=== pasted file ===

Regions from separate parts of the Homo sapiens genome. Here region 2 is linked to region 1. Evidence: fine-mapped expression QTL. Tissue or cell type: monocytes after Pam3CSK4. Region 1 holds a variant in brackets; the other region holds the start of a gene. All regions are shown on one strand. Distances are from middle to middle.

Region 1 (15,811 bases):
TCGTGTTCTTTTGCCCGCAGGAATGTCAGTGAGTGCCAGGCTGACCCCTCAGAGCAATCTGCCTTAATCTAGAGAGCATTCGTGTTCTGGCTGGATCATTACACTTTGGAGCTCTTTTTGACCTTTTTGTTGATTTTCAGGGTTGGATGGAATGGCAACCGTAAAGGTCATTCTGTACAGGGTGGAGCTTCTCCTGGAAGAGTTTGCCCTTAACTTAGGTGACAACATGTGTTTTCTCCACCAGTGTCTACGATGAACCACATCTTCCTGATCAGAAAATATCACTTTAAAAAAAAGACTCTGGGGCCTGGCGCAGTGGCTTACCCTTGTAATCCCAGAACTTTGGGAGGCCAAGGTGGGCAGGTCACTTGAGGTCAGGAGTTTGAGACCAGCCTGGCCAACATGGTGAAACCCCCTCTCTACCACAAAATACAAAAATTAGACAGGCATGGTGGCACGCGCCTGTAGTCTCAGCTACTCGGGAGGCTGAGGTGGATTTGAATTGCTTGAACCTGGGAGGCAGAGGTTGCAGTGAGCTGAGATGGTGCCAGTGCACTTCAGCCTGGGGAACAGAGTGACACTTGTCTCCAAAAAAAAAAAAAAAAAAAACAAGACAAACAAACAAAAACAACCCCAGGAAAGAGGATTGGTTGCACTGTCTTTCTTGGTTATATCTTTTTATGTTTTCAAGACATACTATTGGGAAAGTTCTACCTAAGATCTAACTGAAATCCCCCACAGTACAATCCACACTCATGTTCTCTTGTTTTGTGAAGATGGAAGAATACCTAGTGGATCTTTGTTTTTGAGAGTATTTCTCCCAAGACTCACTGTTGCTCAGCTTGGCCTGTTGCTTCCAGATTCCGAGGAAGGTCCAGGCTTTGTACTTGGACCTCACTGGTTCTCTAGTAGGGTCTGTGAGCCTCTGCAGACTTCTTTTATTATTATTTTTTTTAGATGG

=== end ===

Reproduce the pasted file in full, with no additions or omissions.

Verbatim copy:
Regions from separate parts of the Homo sapiens genome. Here region 2 is linked to region 1. Evidence: fine-mapped expression QTL. Tissue or cell type: monocytes after Pam3CSK4. Region 1 holds a variant in brackets; the other region holds the start of a gene. All regions are shown on one strand. Distances are from middle to middle.

Region 1 (15,811 bases):
TCGTGTTCTTTTGCCCGCAGGAATGTCAGTGAGTGCCAGGCTGACCCCTCAGAGCAATCTGCCTTAATCTAGAGAGCATTCGTGTTCTGGCTGGATCATTACACTTTGGAGCTCTTTTTGACCTTTTTGTTGATTTTCAGGGTTGGATGGAATGGCAACCGTAAAGGTCATTCTGTACAGGGTGGAGCTTCTCCTGGAAGAGTTTGCCCTTAACTTAGGTGACAACATGTGTTTTCTCCACCAGTGTCTACGATGAACCACATCTTCCTGATCAGAAAATATCACTTTAAAAAAAAGACTCTGGGGCCTGGCGCAGTGGCTTACCCTTGTAATCCCAGAACTTTGGGAGGCCAAGGTGGGCAGGTCACTTGAGGTCAGGAGTTTGAGACCAGCCTGGCCAACATGGTGAAACCCCCTCTCTACCACAAAATACAAAAATTAGACAGGCATGGTGGCACGCGCCTGTAGTCTCAGCTACTCGGGAGGCTGAGGTGGATTTGAATTGCTTGAACCTGGGAGGCAGAGGTTGCAGTGAGCTGAGATGGTGCCAGTGCACTTCAGCCTGGGGAACAGAGTGACACTTGTCTCCAAAAAAAAAAAAAAAAAAAACAAGACAAACAAACAAAAACAACCCCAGGAAAGAGGATTGGTTGCACTGTCTTTCTTGGTTATATCTTTTTATGTTTTCAAGACATACTATTGGGAAAGTTCTACCTAAGATCTAACTGAAATCCCCCACAGTACAATCCACACTCATGTTCTCTTGTTTTGTGAAGATGGAAGAATACCTAGTGGATCTTTGTTTTTGAGAGTATTTCTCCCAAGACTCACTGTTGCTCAGCTTGGCCTGTTGCTTCCAGATTCCGAGGAAGGTCCAGGCTTTGTACTTGGACCTCACTGGTTCTCTAGTAGGGTCTGTGAGCCTCTGCAGACTTCTTTTATTATTATTTTTTTTAGATGG